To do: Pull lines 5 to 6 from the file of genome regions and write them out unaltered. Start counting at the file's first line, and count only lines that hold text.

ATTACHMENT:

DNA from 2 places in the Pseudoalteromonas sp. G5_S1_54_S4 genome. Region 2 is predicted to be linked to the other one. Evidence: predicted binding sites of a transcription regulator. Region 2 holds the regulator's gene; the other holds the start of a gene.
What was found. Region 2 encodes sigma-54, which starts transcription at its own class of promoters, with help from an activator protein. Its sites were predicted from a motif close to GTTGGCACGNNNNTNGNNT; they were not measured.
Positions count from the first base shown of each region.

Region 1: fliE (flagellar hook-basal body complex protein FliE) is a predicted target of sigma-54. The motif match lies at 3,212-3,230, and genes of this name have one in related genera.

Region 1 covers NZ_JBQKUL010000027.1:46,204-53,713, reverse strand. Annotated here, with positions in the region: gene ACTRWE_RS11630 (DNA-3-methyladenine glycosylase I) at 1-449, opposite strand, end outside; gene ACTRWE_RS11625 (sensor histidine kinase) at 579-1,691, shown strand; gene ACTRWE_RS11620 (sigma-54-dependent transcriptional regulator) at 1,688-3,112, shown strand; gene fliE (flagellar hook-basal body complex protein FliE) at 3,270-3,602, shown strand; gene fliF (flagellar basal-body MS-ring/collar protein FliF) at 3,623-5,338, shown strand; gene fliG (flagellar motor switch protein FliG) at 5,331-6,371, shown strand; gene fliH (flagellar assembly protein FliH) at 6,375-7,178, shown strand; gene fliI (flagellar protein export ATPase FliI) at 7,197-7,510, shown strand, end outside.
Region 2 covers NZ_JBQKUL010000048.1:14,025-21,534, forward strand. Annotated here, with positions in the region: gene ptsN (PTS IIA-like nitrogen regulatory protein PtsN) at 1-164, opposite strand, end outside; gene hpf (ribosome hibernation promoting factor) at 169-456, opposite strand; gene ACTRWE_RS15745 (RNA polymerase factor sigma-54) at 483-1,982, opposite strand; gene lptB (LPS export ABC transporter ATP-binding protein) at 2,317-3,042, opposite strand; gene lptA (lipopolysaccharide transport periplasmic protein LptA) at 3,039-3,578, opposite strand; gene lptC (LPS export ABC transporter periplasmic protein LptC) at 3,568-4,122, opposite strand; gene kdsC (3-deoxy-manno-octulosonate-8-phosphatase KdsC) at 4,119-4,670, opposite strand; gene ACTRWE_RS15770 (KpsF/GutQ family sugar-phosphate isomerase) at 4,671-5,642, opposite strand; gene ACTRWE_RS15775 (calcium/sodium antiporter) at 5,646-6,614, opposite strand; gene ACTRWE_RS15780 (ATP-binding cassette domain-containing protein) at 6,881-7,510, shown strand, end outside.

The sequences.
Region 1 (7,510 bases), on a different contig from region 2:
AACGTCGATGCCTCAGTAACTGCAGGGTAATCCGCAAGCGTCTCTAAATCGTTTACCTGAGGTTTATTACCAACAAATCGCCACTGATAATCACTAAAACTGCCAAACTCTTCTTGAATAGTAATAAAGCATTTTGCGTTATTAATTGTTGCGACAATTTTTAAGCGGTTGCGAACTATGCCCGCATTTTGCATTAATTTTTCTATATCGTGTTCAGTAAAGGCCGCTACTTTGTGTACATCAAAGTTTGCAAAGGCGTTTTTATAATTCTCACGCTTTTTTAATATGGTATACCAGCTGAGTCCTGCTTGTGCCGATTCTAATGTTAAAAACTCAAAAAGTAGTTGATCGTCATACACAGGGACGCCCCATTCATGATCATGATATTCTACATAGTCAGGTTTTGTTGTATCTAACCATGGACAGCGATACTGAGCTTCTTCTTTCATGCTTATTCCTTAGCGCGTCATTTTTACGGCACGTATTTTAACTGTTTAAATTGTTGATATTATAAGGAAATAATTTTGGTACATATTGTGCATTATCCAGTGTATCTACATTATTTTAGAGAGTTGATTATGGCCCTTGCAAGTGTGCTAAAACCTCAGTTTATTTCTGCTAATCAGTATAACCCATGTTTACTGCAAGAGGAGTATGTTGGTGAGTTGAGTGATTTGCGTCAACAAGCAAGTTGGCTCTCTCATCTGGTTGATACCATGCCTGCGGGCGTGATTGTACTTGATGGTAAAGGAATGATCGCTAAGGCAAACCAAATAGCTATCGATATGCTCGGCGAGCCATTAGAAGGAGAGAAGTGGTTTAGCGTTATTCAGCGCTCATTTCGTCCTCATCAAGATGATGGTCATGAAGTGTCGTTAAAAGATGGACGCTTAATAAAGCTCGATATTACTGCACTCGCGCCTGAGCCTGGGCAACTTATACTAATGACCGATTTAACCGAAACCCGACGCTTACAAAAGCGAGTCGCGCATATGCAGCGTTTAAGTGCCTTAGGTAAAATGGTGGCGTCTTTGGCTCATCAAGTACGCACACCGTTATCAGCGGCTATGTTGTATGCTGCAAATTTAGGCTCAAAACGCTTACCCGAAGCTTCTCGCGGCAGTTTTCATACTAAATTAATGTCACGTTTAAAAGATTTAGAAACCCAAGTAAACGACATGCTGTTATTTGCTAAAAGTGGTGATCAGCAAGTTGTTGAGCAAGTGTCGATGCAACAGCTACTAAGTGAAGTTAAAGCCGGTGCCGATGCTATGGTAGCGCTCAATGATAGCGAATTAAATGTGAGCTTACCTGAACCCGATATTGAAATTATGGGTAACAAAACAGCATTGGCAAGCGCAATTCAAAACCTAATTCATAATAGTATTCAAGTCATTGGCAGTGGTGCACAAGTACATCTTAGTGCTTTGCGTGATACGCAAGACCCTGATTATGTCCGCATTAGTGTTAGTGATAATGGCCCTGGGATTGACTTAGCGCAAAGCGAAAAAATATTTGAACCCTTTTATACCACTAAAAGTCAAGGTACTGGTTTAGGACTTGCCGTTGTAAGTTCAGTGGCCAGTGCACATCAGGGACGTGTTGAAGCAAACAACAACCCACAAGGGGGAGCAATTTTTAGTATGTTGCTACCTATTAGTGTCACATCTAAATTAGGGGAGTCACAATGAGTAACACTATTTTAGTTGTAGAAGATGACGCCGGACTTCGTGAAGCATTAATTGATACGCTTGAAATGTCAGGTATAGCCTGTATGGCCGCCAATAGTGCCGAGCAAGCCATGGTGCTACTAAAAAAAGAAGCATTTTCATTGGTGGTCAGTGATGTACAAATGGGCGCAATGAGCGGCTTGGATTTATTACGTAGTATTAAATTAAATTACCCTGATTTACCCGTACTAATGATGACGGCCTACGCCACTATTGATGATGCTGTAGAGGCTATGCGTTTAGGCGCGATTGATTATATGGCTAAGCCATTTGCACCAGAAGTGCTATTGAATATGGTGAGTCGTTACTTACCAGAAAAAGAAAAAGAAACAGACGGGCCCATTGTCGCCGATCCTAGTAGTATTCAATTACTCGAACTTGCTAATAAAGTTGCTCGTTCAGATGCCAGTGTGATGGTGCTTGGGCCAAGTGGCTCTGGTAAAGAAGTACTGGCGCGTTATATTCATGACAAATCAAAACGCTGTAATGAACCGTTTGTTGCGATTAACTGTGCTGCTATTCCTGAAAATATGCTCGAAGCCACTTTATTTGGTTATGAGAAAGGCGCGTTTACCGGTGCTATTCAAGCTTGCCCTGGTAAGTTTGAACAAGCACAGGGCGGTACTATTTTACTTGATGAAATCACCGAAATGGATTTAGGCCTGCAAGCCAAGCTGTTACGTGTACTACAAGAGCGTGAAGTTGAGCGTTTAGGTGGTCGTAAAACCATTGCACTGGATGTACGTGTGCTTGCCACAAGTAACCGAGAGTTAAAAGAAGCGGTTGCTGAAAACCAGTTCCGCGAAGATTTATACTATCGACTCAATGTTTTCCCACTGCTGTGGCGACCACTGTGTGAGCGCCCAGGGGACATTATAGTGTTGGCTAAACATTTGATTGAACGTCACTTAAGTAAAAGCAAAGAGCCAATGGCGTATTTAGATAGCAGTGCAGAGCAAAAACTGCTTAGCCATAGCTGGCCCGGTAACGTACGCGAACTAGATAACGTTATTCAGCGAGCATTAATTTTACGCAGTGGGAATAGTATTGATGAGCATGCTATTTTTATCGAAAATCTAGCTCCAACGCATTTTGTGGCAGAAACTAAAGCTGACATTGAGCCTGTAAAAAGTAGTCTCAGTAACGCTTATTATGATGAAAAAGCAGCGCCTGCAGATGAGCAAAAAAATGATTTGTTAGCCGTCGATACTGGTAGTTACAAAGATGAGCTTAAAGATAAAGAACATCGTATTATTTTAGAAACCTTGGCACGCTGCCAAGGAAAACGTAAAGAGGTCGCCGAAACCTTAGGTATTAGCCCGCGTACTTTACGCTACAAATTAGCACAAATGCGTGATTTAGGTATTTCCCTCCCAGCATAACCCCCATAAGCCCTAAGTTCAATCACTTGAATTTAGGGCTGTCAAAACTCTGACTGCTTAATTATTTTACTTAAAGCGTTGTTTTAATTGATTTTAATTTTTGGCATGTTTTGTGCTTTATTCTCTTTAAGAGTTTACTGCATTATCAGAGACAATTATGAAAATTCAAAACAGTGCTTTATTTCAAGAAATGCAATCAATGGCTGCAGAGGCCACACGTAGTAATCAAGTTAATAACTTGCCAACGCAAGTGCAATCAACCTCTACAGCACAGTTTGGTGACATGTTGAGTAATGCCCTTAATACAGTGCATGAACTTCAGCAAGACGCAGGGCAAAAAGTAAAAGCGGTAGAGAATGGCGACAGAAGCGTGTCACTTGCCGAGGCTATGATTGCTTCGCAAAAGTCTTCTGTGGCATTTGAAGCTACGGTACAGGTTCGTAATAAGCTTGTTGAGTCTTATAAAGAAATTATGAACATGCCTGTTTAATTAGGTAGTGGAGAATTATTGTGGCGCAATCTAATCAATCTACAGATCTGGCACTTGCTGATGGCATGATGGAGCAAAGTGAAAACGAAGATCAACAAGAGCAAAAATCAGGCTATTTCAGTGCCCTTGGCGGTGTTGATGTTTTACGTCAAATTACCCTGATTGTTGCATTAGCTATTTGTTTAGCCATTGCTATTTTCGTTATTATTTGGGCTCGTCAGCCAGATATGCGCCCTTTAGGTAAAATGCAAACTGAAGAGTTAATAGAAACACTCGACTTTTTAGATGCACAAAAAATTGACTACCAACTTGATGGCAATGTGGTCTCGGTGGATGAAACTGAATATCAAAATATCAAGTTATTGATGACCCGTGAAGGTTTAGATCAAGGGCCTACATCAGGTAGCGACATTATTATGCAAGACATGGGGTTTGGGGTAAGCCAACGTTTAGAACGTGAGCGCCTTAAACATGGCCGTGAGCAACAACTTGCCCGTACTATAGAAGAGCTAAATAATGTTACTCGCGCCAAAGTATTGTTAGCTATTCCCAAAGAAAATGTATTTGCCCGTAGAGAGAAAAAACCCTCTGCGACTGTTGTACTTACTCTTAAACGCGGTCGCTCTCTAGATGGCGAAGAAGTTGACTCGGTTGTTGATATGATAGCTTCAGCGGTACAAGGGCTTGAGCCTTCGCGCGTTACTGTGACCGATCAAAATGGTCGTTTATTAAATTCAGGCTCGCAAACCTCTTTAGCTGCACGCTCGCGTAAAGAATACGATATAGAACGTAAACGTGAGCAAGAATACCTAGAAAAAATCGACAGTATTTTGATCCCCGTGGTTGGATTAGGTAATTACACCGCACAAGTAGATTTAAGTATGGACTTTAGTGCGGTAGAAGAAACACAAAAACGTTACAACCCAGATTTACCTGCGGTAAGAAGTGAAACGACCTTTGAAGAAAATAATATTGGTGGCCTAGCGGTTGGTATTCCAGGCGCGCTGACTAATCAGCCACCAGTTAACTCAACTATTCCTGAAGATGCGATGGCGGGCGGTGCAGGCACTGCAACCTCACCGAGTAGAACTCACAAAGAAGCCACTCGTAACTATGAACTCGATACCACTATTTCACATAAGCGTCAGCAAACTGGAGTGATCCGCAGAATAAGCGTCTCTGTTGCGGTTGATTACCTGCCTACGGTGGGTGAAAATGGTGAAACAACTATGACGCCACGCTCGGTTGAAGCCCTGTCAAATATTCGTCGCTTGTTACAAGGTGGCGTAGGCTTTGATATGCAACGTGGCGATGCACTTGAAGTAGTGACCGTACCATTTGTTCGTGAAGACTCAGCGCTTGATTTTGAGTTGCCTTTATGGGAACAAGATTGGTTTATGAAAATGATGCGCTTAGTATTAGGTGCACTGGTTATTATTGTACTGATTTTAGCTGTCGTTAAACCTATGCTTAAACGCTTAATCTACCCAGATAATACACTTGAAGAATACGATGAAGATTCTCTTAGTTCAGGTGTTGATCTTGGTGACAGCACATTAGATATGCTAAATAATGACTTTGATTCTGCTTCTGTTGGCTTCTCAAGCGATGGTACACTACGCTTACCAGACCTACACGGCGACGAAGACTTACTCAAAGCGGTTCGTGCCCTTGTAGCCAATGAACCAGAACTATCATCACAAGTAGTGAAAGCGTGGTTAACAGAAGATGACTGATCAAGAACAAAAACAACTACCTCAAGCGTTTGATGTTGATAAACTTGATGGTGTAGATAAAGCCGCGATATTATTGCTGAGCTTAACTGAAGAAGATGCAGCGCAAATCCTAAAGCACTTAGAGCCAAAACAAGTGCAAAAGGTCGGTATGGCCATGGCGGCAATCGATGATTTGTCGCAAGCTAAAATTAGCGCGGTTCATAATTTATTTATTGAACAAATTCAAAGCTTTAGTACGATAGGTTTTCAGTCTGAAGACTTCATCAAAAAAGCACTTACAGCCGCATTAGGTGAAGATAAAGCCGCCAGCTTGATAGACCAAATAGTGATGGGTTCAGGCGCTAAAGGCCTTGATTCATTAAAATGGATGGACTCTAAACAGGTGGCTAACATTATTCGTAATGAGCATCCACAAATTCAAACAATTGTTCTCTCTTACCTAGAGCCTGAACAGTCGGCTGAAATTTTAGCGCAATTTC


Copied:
Region 1 covers NZ_JBQKUL010000027.1:46,204-53,713, reverse strand. Annotated here, with positions in the region: gene ACTRWE_RS11630 (DNA-3-methyladenine glycosylase I) at 1-449, opposite strand, end outside; gene ACTRWE_RS11625 (sensor histidine kinase) at 579-1,691, shown strand; gene ACTRWE_RS11620 (sigma-54-dependent transcriptional regulator) at 1,688-3,112, shown strand; gene fliE (flagellar hook-basal body complex protein FliE) at 3,270-3,602, shown strand; gene fliF (flagellar basal-body MS-ring/collar protein FliF) at 3,623-5,338, shown strand; gene fliG (flagellar motor switch protein FliG) at 5,331-6,371, shown strand; gene fliH (flagellar assembly protein FliH) at 6,375-7,178, shown strand; gene fliI (flagellar protein export ATPase FliI) at 7,197-7,510, shown strand, end outside.
Region 2 covers NZ_JBQKUL010000048.1:14,025-21,534, forward strand. Annotated here, with positions in the region: gene ptsN (PTS IIA-like nitrogen regulatory protein PtsN) at 1-164, opposite strand, end outside; gene hpf (ribosome hibernation promoting factor) at 169-456, opposite strand; gene ACTRWE_RS15745 (RNA polymerase factor sigma-54) at 483-1,982, opposite strand; gene lptB (LPS export ABC transporter ATP-binding protein) at 2,317-3,042, opposite strand; gene lptA (lipopolysaccharide transport periplasmic protein LptA) at 3,039-3,578, opposite strand; gene lptC (LPS export ABC transporter periplasmic protein LptC) at 3,568-4,122, opposite strand; gene kdsC (3-deoxy-manno-octulosonate-8-phosphatase KdsC) at 4,119-4,670, opposite strand; gene ACTRWE_RS15770 (KpsF/GutQ family sugar-phosphate isomerase) at 4,671-5,642, opposite strand; gene ACTRWE_RS15775 (calcium/sodium antiporter) at 5,646-6,614, opposite strand; gene ACTRWE_RS15780 (ATP-binding cassette domain-containing protein) at 6,881-7,510, shown strand, end outside.